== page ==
9 thoughts on “Two more reasons to scrub death penalty.

  1. Sounds like a case for serious prosecution of prosecutorial misconduct.

    Prosecutors who knowingly use false testimony or withhold evidence from the defense should face prison terms equal to that for which the defendant is in peril.

    Liked by 1 person

    1. Nothing unusual, just our very flawed system of justice. Better than Third World perhaps, but we pack the prisons with folks who shouldn’t be there, such as the mentally ill and innocents.

      Liked by 1 person

      1. Everybody in prison is innocent, just ask them.

        I am sure there are some innocents in prison but prison is hardly “packed” with them.

        As far as the mentally ill goes, it’s getting to be nowadays, if you ask the APA, that everyone has mental illness. I’m not buying it but if you do then, yes, everyone in prison is innocent and crime is a figment of our imagination.

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        1. Studies cited by the Innocence Project estimate that between 2.3% and 5% of all prisoners in the U.S. are innocent.[5] However, a more recent study looking at convictions in the state of Virginia during the 1970s and 1980s and matching them to later DNA analysis estimates a rate of wrongful conviction at 11.6%.[6]
          A 2014 study published in Proceedings of the National Academy of Sciences made a conservative estimate that 4.1% of inmates awaiting execution on death row in the United States are innocent, and that at least 340 innocent people may have been executed since 1973.”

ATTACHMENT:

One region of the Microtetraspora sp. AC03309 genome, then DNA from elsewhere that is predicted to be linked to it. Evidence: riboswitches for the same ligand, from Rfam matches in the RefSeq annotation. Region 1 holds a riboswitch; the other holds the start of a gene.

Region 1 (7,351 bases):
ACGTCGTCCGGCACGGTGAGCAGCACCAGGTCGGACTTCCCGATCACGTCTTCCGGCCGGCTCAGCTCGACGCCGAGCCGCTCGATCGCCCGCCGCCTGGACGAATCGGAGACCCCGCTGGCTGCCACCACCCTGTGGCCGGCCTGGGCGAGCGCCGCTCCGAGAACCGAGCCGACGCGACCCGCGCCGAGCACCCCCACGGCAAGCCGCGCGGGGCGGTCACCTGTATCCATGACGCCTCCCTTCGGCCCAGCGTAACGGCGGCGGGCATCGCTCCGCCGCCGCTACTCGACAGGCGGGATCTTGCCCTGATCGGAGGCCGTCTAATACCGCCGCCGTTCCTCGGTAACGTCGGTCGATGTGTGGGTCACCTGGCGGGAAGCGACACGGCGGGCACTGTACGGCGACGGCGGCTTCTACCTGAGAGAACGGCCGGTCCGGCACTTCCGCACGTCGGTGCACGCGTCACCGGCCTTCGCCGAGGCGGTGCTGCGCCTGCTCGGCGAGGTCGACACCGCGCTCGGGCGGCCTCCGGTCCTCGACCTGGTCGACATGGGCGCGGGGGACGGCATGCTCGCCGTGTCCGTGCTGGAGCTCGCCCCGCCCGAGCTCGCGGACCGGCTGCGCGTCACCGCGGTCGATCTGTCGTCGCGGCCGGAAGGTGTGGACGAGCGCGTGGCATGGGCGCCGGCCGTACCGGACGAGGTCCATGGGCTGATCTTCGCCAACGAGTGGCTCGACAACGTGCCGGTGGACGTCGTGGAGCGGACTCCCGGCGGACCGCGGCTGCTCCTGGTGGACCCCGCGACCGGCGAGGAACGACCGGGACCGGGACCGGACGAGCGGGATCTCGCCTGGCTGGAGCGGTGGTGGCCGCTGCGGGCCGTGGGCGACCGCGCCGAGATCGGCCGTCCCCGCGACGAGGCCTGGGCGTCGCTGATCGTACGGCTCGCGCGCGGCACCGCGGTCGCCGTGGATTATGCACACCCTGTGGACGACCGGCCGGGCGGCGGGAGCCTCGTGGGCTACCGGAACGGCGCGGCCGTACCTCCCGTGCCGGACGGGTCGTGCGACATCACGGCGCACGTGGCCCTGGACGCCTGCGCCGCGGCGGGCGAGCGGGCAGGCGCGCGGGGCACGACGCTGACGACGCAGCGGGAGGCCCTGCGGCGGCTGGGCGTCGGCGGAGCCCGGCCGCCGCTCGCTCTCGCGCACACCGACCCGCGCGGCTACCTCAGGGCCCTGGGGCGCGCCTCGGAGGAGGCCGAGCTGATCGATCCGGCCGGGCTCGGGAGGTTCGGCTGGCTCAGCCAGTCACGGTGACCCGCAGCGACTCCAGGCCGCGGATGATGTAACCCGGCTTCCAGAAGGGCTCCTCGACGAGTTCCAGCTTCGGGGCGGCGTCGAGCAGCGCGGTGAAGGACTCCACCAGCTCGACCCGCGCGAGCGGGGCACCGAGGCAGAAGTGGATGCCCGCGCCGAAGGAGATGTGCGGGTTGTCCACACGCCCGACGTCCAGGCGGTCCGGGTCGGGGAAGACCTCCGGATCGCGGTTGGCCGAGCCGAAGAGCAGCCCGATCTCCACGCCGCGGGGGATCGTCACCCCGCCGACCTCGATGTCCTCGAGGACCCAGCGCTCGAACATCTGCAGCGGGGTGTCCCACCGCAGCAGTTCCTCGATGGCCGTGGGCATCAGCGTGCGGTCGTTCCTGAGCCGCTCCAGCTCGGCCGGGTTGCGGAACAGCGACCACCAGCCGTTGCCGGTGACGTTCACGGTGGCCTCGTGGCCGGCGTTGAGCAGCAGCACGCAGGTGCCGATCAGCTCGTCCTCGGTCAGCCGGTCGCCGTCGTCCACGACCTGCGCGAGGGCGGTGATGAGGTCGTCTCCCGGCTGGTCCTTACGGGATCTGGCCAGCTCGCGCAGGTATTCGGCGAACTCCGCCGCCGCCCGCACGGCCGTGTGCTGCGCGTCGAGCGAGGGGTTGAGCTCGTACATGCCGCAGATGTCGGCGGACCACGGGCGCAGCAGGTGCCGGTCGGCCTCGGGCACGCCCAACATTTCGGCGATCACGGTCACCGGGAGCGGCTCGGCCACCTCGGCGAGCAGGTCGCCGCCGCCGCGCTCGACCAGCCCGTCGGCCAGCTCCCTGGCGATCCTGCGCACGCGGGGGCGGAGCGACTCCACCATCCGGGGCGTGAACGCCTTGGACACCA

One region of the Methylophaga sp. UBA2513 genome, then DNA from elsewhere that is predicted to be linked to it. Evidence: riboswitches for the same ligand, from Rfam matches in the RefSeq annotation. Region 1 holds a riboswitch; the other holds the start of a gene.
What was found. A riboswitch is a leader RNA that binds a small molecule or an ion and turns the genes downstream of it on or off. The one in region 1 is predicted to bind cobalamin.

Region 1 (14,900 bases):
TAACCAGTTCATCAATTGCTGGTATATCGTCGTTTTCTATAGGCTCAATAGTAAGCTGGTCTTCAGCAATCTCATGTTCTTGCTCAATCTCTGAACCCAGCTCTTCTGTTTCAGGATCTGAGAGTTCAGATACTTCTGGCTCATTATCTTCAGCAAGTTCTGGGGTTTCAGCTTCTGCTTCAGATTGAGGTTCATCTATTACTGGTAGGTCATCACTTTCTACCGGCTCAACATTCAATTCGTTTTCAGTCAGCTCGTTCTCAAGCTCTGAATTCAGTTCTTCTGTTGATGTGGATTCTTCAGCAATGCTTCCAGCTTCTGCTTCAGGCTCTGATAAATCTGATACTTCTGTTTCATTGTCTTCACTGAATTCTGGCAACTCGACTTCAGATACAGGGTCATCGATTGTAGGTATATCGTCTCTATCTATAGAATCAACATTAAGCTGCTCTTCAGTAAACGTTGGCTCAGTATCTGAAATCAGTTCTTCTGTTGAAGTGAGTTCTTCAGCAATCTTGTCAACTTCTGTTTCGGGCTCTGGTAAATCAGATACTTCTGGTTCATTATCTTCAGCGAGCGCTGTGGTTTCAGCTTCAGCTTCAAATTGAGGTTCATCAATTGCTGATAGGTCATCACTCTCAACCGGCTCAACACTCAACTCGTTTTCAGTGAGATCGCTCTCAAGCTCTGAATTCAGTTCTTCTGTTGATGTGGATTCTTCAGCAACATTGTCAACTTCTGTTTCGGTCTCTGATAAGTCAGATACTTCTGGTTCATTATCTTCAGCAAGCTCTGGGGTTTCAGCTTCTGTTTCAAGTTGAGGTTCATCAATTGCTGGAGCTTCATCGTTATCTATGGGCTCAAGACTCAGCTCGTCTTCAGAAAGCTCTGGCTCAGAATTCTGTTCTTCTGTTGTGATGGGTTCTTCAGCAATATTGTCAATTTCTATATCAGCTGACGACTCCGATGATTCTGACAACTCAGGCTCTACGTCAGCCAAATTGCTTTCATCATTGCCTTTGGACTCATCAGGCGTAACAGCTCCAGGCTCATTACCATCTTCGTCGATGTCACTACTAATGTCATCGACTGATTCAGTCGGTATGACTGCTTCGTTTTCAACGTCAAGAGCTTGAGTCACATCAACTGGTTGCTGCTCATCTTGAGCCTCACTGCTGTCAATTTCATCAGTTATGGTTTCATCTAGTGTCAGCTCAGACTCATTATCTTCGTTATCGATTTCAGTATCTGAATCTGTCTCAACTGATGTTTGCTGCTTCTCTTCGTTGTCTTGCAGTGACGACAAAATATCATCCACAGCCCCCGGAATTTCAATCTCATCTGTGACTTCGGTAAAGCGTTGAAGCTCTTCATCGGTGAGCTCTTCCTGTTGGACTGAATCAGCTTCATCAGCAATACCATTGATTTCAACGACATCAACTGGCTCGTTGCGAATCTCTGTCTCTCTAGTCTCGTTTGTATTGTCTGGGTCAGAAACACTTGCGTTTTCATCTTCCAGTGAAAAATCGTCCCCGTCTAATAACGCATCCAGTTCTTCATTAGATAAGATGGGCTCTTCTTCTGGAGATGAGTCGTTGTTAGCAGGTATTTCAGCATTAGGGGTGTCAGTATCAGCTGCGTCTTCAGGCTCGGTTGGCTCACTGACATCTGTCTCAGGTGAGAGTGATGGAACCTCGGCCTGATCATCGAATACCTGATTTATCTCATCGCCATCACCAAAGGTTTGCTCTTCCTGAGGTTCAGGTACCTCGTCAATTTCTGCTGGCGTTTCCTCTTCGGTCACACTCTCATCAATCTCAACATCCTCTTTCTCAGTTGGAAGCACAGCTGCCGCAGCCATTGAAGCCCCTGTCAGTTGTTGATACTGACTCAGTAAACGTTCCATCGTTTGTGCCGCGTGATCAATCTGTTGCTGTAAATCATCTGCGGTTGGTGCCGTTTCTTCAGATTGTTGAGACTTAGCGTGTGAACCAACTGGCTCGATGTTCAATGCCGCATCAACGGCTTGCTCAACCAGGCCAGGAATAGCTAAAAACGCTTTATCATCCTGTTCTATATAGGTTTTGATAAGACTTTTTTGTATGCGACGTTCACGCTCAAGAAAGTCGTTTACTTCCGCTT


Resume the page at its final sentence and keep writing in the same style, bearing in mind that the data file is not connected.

https://en.wikipedia.org/wiki/Miscarriage_of_justice

          That adds up to a lot of prisoners.

          Liked by 1 person

          1. Not buying it. Besides, these “estimates” don’t say if the person is actually innocent or “innocent” due to percieved procedural error.

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          2. The Innocence Project has been taking cases for decades. I get the impression they might have a better grasp of reality than many.

            “A liberal is a conservative who has been arrested”. That phrase has an “anti-corollary”: “a conservative is a liberal who has been mugged”.

            Both apocryphal phrases define in a simplistic way the flawed judicial system we have.

            Liked by 1 person

          3. …”percieved procedural error.”

            Procedural errors should be corrected. Prosecutorial misconduct (as Don mentioned in his reply) should be prosecuted and convictions overturned.

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  2. RE: “Why we still have a death penalty is a question we should really deal with.”

    OK. In my view rhere are people who deserve to be put to death and there are circumstances where putting people to death makes sense.

    I’d say the only valid reason to oppose the death penalty is the effect that arriving at the judgement and carrying out the sentence has on those who participate in the process.

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    1. “I’d say the only valid reason to oppose the death penalty is the effect that arriving at the judgement and carrying out the sentence has on those who participate in the process.”

      Innocence and prosecutorial misconduct be damned, Todd?

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